Review – X-Men : Apocalypse
In a year that has already offered up a conveyor belt of comic book super hero movies, the latest, and last film in the X-Men theme month is X-Men : Apocalypse.
With Bryan Singer once again directing, this offers a third in the new series of X-Men movies (aka the McAvoy / Fassbender ‘FassAvoy’ trilogy), and Simon Ginsberg returns to write the screenplay having worked with Singer on the previous Days of Future Past.
Set in the early 1980’s, the world has found peaceful balance with the mutant population, in large part due to the events of the prior film. Xavier’s school for the gifted is well established as a learning facility and Magneto too has found peace now with a wife and child having retreated from the worldwide manhunt that he had been faced with.
However, the team find themselves pulled away from their comforts when a mutant from thousands of years ago is awoken and seeks to reek havoc on the world that he awakes to. Having always operated with four companions, he unites a team and sets about planning the destruction of the modern world.
We find a well established returning cast in the core group of James McAvoy, Michael Fassbender, Jennifer Lawrence, Nicholas Hoult and Evan Peters returning to the series. Additionally we see the arrival of some familiar characters from the original trilogy in their much younger form, but I won’t name names.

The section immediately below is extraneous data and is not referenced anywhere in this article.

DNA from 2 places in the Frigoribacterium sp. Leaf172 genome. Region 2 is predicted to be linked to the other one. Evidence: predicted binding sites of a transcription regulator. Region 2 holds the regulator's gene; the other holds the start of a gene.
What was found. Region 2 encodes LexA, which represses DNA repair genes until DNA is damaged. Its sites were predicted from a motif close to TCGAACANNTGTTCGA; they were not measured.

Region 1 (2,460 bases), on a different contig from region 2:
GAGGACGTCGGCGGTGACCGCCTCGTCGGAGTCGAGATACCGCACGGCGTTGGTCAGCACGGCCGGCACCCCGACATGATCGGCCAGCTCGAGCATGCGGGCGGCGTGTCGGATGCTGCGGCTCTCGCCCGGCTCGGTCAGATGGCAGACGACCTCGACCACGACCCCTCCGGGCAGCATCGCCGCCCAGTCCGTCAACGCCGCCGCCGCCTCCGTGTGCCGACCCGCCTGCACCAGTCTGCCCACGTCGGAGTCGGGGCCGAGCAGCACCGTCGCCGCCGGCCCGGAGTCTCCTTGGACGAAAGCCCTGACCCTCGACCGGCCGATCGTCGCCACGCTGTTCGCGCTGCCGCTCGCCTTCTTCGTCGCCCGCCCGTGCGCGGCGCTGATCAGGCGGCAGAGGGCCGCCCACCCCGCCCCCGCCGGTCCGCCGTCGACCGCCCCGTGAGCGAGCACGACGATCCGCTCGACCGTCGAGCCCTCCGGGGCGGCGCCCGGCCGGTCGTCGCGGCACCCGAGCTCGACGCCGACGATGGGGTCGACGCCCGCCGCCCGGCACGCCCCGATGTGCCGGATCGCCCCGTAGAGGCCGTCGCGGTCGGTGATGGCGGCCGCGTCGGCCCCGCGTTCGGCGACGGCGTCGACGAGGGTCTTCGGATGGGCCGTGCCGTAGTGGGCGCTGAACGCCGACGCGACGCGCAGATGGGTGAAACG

For the villain – En Sabah Nur – is Oscar Isaacs who is very well hidden under huge levels of make up and a costume that does seem a little out of place and time. He is supported by Olivia Munn, Alexandra Shipp and Ben Hardy (along with Fassbender’s Magneto) as his traditional ‘Four Horsemen’.
Singer and the cast are well versed in the process of X-Men films now and its a well played, solid all round delivery that whilst an enjoyable return to characters that we know well, with the reliable mix of humour, action, mixed with some moments of darkness, does feel a little empty by the end of it. It has its self aware humour and moments of characters emerging into the ones we know well from earlier films.
Isaacs makes for a great villain and the cast all play their part, Fassbender especially standing out for me in this one. My issue is though that in the last two X-Men films, I’ve always felt that there was a real sense that the action scenes and special effects were there to augment the underlying story (be that cold war tale of characters coming to terms with who they are, or time travelling thriller). But here, it feels that the plot is more there to provide reasons for the action scenes and special effects. As a result, it has less of a real heart to the film and a missing sense of character led storylines.
Its the least of this trilogy but remains far above the Last Stand and above the two Wolverine films. In a year that has offered Deadpool and Civil War, this film may become forgettable very quickly.
(I can’t help but think in a few weeks I will be thinking nearer 6/10)
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